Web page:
consider asking the salesman who the best service writer is.

* If you have a continuing problem, speak to the people at the Customer
Center. You may need to deal with a zone rep, the final word at
Chrysler. Others can overrule them but THEY (generally) WILL NOT. Some reps are
good. Others are useless. There have been many reports that the reps in
some areas are exceedingly sensitive and need to be handled with kid
gloves. (See message about service writers above -- they can often get
action where ordinary mortals cannot).

* Note: if, as Continental Auto Body (of Wyckoff, New Jersey) did to my
car, your dealer should get your car into an accident, immediatly retain
a lawyer and find out what your options are. Examine the damage
personally before they have a chance to cover it up and lie about it.

****** NON-CHRYSLER SOLUTIONS ****** (after internal solutions fail)

courtesy of

* Contact your local consumer affairs department. Note: May not work in
states with a predominantly anti-government/libertarian attitude.

  1. File an official lemon law complaint with your state. This
     will get their attention and help negotiation. You can
     usually get a better deal through negotiation than in court.
     Hiring a lemon law specialist may help - good ones will offer
     to negotiate *first.* Chrysler has a reputation for being easy!

  2. Go through the Customer Arbitration Board. Results with this
      group have been mixed.

* Most lawyers don't know the first thing about lemon law! A good one
will know the people at the zone office and will try to
talk nice to them to solve the problem. If negotiation is not their
first move, they are not the right lawyer.

* Your chances of getting cash are slim. You will probably get a credit
(buy-back). You will usually not get all of your money back. Chrysler
tends to follow state laws; most impose a penalty on each mile of use
before the first lemon-type complaint. This is normal and OK.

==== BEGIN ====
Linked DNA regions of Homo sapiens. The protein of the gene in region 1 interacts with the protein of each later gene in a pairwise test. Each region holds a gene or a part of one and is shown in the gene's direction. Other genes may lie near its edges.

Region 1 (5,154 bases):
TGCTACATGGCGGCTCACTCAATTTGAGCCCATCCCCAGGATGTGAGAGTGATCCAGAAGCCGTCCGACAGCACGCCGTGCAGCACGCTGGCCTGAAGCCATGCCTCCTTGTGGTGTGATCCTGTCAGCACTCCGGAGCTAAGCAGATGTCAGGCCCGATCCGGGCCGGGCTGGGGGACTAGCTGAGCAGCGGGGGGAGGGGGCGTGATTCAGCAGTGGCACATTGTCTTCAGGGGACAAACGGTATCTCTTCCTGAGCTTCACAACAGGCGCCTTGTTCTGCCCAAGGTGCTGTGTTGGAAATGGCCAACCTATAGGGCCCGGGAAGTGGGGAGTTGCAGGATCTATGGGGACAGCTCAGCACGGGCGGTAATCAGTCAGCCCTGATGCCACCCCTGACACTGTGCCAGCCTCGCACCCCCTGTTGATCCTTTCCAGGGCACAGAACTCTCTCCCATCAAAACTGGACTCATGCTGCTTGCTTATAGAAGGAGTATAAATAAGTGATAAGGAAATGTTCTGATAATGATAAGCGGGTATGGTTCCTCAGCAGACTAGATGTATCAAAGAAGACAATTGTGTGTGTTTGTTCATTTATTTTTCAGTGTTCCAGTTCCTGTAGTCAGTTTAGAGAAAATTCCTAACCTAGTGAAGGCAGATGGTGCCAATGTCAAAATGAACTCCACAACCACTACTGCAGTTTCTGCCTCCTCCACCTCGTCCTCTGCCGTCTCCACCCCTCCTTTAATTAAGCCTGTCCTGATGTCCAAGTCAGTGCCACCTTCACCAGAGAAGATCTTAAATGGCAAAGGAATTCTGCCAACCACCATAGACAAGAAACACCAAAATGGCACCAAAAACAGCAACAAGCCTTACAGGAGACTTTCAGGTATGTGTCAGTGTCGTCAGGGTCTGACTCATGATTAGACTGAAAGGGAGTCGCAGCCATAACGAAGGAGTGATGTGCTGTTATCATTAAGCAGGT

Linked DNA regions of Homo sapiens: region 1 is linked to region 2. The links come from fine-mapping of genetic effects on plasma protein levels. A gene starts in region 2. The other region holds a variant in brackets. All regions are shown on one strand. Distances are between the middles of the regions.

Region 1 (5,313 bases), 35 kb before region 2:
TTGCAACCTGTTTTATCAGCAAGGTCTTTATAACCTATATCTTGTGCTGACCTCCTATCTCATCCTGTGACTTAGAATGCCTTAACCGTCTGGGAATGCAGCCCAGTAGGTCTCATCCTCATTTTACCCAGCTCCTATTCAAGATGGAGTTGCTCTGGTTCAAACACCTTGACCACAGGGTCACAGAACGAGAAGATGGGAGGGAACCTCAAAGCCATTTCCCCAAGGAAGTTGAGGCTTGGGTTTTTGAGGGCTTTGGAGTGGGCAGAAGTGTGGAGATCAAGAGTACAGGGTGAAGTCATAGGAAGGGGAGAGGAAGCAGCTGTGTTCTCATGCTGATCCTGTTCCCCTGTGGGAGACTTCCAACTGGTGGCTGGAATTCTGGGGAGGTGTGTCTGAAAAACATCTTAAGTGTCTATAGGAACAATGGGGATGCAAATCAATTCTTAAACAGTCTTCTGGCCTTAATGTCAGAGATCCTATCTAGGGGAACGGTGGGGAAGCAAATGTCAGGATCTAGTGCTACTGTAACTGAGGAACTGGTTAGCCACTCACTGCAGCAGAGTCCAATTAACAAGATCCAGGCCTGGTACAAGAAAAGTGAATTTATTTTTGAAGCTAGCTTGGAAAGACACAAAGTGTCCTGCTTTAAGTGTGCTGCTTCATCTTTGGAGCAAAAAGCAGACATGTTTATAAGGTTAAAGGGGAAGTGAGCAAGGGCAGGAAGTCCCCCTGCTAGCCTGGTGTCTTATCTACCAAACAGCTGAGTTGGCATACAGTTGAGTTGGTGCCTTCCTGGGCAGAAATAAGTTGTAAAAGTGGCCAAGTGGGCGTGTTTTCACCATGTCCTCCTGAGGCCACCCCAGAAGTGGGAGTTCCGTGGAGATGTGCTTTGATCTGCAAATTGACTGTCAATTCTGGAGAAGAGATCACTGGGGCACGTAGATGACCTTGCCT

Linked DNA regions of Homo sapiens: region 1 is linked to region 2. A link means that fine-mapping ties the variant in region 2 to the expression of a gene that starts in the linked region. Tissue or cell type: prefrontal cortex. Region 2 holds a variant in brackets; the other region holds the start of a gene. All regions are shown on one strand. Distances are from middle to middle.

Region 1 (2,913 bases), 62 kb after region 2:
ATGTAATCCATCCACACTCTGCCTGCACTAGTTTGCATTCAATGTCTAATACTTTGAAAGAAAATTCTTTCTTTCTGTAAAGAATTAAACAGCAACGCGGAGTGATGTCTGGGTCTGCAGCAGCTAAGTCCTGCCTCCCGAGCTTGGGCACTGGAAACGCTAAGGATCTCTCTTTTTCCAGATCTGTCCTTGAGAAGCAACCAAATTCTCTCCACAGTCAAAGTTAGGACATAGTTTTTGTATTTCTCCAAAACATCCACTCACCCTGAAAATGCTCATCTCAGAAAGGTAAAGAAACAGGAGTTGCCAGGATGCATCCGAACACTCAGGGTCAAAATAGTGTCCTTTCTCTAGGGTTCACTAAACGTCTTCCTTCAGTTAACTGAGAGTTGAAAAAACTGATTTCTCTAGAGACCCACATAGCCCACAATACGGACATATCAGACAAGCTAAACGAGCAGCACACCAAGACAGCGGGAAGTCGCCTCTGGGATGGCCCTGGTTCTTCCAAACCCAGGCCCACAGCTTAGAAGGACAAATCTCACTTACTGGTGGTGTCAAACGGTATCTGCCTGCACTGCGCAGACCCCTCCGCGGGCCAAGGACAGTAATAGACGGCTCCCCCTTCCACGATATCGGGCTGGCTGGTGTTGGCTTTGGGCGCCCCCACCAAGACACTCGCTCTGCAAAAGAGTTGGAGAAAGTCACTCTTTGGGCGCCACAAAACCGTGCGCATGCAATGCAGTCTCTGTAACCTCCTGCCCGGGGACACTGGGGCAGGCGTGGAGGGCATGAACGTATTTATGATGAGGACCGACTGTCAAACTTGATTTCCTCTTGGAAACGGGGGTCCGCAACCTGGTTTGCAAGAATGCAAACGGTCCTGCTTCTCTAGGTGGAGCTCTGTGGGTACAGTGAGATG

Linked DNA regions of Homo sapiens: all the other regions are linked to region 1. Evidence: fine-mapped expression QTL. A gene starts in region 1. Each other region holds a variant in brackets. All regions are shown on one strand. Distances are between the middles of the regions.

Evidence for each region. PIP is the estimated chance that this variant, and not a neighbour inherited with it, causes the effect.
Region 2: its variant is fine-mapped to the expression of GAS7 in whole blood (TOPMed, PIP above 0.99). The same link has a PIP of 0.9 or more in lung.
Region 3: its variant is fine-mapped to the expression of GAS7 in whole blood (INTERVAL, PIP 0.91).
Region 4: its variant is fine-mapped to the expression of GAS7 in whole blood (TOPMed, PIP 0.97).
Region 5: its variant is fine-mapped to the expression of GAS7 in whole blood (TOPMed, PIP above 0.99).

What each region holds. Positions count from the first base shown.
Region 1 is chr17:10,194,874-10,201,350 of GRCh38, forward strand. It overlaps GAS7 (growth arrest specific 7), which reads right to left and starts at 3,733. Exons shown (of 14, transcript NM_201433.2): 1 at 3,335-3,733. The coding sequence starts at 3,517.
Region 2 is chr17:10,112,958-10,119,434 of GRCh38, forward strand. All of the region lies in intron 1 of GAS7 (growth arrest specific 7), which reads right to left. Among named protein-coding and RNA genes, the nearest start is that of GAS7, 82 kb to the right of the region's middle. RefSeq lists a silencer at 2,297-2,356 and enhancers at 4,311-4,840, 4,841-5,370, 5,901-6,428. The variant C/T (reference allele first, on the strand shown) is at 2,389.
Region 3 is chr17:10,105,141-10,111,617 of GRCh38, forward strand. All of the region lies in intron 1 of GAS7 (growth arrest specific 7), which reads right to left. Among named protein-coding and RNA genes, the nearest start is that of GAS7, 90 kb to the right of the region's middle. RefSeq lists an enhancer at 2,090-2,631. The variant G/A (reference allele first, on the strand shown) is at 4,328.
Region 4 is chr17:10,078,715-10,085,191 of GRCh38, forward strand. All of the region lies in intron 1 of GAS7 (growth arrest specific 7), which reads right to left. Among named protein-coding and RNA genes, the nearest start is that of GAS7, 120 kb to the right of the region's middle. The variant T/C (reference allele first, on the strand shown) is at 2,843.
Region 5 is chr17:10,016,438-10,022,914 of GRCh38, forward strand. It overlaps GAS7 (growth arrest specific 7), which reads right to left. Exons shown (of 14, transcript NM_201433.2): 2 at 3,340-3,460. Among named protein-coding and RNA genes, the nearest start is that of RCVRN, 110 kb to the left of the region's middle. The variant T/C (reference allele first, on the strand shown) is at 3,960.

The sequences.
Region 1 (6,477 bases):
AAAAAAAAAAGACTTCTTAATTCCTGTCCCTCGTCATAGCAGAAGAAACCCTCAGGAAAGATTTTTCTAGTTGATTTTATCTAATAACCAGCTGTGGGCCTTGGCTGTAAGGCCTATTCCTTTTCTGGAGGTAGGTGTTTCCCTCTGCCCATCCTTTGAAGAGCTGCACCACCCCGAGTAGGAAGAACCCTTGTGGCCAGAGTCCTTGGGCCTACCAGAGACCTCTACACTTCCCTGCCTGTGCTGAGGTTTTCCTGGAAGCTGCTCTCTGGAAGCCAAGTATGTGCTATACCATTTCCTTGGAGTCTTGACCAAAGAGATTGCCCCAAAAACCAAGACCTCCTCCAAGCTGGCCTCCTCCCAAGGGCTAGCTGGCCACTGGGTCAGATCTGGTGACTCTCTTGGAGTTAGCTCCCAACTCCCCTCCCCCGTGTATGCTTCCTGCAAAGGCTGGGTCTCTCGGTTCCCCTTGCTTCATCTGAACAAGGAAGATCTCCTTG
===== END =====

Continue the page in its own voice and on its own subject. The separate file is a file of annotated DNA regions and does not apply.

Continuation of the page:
* Go through the latest TSBs again. Something new might have come up.

*Whenever your dealer lies to you or is too incompetent, send a letter
to Dealer Agreements or the Customer Center, Box 302, Centerline, MI
48015. It may not help you but it might help someone else! (Actually, it
may not help anyone else, either).

* If in a dispute with a five-star dealer, feel free to return your
customer satisfaction survey with very negative ratings. Dan Adams
assures us that these surveys are taken very seriously. Be aware that
all surveys are also given to the dealers - not just in aggregate form,
but the individual surveys - so be careful what you say, don't go
overboard. For more details on what happens to your surveys, see

* If you get into a dispute with an auto body shop, check your state's
laws to see what regulations and rules might be applicable.




2.2/2.5 turbo:
 -- check for fuel leaks and loose fuel line connections

Carbureted V-8/slant six engines
 -- clean the crankcase inlet air filter regularly.
 -- keep a spare ballast resistor in your glove compartment
 -- make sure the stove and damper (vacuum-powered valve) are working
 -- check/replace vacuum tubes regularly
 -- make sure float level is adjusted well

Any engine without DIS (if you have a rotor, this applies to you) ---
 -- Problems may be caused by low quality rotor or different
    brand rotor and distributor cap. (Standard-Bluestreak was recommended
    by Dan Stern. There have been malformed Mopar 2.2/2.5 caps).
 -- We've seen an aftermarket cap replacement that allows for use of
    conventional, longer-life wires.

2.7 V6, pre-2006: use synthetic oil to avoid sludge and maintain the PCV system